Lawmakers debate allowing cameras in courtrooms

Lawmakers debate allowing cameras in courtrooms
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Lawmakers in the House debated Tuesday whether cameras should be allowed in federal courtrooms, just days after the 9th U.S. Circuit Court of Appeals live streamed audio of its hearing on President Trump’s executive order temporarily barring immigrants and refugees from seven Muslim-majority countries.

Rep. Tom Marino (R-Pa.) called the idea of allowing cameras dangerous.

“There’s enough grandstanding in Congress before the cameras in hearings and on the floor. Can you imagine what would take place in a courtroom?” he asked during the House Judiciary Subcommittee on Courts, Intellectual Property, and the Internet.

Mickey Osterreicher, general counsel of the National Press Photographers Association, who testified before the committee, said he saw what took place in the courtroom during the O.J. Simpson trial. 

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“And that was a circus in and of itself,” Marino said, interrupting.

“Even the judge, in my opinion, spent too much time looking at the cameras, as did the defense and prosecution. This is a dangerous, dangerous area to get into. … The last thing we need is speculation that nothing will happen. What if something happens?”

Osterreicher argued that people have a right to monitor the official functions of their government and that transparent court proceedings improve the quality of testimony, persuade unknown witnesses to come forward, make trial participants more conscientious and provide an opportunity to better observe the workings of our judicial system. 

“I think we all agree that courtrooms are open to the public, and blaming the camera for the circus-like atmosphere that sometimes goes on in and outside the courtroom I think is shooting the messenger,” he said.

Rep. John Conyers (D-Mich.) asked about claims that having cameras in the courtrooms heighten the level of potential threats against judges.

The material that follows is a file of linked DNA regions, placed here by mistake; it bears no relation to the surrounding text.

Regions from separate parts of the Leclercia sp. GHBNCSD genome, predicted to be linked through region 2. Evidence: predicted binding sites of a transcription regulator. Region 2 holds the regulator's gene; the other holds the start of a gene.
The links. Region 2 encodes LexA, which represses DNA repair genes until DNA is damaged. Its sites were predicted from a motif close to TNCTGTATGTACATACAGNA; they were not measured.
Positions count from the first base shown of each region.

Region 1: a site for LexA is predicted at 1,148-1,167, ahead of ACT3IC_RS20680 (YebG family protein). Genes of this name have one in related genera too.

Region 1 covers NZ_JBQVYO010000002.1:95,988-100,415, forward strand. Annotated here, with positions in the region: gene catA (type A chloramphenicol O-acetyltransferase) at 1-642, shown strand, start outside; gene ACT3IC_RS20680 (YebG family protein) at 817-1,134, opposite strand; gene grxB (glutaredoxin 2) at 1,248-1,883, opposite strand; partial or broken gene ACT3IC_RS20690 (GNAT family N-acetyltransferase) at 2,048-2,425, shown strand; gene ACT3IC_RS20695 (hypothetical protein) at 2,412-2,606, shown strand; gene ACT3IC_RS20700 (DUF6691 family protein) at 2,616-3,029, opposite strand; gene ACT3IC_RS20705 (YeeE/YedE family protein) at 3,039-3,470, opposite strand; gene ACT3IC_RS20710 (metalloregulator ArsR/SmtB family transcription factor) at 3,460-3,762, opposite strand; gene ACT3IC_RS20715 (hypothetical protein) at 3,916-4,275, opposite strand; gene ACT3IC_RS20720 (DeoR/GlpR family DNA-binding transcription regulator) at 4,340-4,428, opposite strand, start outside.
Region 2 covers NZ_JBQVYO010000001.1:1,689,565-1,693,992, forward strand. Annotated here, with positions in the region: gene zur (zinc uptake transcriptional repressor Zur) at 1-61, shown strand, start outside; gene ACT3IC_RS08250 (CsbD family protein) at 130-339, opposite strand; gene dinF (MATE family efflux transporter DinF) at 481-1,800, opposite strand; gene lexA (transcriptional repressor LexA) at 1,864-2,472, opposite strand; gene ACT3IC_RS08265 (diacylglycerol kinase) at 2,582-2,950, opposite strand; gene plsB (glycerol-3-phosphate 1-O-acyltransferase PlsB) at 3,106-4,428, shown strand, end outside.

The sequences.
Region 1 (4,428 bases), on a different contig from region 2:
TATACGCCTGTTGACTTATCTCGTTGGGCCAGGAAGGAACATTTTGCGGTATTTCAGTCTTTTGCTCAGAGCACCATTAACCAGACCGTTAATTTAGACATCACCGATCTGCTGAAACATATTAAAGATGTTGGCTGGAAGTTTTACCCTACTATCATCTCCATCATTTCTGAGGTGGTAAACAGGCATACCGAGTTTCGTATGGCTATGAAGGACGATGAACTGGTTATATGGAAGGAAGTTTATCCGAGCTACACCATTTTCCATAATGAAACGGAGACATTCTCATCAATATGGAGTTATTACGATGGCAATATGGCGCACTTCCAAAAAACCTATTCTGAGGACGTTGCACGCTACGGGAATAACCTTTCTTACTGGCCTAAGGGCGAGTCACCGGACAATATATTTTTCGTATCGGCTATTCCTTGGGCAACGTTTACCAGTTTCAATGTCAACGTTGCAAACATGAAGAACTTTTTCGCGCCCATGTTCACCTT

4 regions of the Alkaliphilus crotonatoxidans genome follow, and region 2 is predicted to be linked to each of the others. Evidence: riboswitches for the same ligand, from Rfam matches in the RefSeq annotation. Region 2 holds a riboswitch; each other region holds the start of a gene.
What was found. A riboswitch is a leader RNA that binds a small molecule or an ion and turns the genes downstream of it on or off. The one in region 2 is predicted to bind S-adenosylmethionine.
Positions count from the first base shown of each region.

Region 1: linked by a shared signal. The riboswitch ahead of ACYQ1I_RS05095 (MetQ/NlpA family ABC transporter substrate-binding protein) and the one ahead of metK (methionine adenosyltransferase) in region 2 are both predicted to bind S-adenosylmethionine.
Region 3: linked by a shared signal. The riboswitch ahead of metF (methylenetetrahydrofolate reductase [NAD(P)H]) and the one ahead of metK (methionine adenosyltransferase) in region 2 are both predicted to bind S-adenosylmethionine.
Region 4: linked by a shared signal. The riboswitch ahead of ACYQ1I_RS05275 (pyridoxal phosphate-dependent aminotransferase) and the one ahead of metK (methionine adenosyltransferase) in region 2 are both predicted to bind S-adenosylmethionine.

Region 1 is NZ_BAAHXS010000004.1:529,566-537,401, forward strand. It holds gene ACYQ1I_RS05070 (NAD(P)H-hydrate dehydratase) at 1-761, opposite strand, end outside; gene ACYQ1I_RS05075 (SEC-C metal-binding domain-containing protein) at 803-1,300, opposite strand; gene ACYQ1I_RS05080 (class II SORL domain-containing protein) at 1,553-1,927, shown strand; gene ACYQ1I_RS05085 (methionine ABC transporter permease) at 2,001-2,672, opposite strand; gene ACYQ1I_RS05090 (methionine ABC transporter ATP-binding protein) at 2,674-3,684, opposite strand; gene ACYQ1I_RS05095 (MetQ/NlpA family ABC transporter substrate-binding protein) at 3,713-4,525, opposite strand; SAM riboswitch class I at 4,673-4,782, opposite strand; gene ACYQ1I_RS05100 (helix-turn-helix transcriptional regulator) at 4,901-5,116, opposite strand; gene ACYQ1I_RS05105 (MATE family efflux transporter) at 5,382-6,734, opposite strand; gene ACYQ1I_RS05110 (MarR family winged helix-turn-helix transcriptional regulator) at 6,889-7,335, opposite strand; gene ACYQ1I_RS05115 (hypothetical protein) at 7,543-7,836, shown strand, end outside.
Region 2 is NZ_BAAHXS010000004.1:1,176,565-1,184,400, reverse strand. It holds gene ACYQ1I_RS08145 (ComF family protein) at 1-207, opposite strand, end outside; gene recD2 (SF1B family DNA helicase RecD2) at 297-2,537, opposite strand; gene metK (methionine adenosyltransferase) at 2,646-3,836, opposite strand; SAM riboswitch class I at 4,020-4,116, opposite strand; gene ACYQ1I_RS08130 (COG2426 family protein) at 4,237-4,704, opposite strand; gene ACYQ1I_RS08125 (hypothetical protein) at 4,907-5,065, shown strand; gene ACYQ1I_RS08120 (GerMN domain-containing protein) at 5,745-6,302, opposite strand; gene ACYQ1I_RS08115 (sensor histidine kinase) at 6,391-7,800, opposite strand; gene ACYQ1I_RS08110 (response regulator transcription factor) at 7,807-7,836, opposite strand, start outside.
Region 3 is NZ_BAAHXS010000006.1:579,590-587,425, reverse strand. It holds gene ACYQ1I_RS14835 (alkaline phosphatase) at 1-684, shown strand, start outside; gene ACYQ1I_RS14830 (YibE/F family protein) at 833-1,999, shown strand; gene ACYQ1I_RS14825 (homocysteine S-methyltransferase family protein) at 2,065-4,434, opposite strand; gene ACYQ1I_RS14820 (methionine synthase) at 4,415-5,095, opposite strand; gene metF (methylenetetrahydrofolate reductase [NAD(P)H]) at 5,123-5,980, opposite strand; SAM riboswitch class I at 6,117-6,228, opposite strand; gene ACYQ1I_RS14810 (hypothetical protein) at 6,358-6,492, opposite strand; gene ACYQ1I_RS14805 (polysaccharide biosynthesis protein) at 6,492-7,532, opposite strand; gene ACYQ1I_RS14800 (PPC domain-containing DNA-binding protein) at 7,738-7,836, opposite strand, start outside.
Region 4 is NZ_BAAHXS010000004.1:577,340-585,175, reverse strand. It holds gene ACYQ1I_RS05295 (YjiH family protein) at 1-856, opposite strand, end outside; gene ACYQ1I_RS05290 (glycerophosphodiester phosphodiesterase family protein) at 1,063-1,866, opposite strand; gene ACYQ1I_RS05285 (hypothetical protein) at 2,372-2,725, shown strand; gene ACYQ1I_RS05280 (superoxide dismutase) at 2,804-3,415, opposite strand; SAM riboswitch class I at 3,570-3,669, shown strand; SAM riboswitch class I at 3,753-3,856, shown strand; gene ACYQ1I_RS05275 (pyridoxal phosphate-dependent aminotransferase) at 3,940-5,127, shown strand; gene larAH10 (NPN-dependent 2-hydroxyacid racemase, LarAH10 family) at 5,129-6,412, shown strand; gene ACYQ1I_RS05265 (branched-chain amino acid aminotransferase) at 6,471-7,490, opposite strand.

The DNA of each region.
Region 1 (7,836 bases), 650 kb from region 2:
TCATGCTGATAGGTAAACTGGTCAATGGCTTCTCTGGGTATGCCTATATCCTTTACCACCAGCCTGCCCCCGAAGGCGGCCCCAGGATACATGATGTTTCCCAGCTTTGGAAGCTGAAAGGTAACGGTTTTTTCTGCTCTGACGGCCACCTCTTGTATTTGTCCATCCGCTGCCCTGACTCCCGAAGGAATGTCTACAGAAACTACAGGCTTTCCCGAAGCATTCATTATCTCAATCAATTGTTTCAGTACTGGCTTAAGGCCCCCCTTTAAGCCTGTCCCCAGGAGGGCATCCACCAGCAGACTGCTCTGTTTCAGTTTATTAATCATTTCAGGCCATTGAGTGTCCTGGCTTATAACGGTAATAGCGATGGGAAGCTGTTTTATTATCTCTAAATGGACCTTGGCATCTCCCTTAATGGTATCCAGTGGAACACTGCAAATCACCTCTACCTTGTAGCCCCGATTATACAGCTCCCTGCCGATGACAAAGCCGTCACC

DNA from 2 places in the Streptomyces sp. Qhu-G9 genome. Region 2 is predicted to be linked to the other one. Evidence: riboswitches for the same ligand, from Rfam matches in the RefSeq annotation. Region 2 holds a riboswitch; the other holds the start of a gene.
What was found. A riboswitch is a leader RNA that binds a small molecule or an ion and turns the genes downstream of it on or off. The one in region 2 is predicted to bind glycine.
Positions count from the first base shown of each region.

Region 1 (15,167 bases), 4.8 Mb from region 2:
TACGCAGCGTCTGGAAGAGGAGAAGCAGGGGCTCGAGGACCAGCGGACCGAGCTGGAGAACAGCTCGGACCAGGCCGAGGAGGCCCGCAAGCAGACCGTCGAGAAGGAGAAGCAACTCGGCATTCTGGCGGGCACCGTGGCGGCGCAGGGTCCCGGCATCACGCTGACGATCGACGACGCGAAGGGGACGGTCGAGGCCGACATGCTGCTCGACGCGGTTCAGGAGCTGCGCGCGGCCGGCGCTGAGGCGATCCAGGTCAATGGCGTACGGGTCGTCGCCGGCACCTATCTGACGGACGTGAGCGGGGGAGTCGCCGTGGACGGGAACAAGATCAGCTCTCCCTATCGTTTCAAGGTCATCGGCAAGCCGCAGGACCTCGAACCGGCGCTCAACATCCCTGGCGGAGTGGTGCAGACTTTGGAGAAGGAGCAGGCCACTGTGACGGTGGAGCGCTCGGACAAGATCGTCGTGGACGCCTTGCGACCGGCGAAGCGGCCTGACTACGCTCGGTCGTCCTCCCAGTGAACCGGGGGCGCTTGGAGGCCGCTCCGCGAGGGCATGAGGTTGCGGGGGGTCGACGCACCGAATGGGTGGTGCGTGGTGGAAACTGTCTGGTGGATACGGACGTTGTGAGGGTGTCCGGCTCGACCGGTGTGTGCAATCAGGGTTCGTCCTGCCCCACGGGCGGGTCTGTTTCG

Osterreicher said images of judges can already be found on the internet just by searching their name. 

Rep. Bob GoodlatteRobert (Bob) William GoodlatteJuan Williams: The shame of Trump's enablers GOP bill would ban abortions when heartbeat is detected Overnight Regulation: GOP flexes power over consumer agency | Trump lets states expand drone use | Senate panel advances controversial EPA pick | House passes bill to curb 'sue-and-settle' regs MORE (R-Va.) asked how sensitive information could be protected if cameras were allowed. 

But Rep. Jerrold Nadler (D-N.Y.) said if that were a problem it would already exist with audio.  

“The camera doesn’t add or detract from that problem,” he said.

Rep. Ted PoeTed PoeFive takeaways from the Virginia governor’s race Texas GOP lawmaker won’t seek reelection House passes bill to revoke passports of terror suspects MORE (R-Texas) said he was one of the first trial judges in his state to allow cameras in the courtroom. 

“We had a system that was very discrete. The jury never saw the cameras," he said. "The cameras did not film the jury, child witnesses, sexual assault witnesses or any other witness that the lawyers did not agree should be filmed.”

Poe called it shameful that the public is left with a 90-second soundbite on the news of what the reporter thinks took place that day in a trial court, the Supreme Court, an appellate court or federal district court because they are not permitted to see it for themselves.

“We have the greatest judicial system in the world for determining guilt or innocence,” he said. 

“No, it’s not perfect, but it is the absolute best that anybody has ever come up with, and why would we not want the world to see it?” 

Poe introduced legislation last month with Rep. Gerry ConnollyGerald (Gerry) Edward ConnollyLights, camera, SCOTUS Bipartisan pair wants commission to oversee Iran deal Dem lawmaker warns of 'political and moral limitations’ to working with Trump MORE (D-Va.) to allow Supreme Court proceedings to be televised.

Nadler also has a bill. The Eyes on the Courts Act, which he reintroduced Monday, goes a step further, allowing cameras in all Supreme Court as well as federal appellate court proceedings.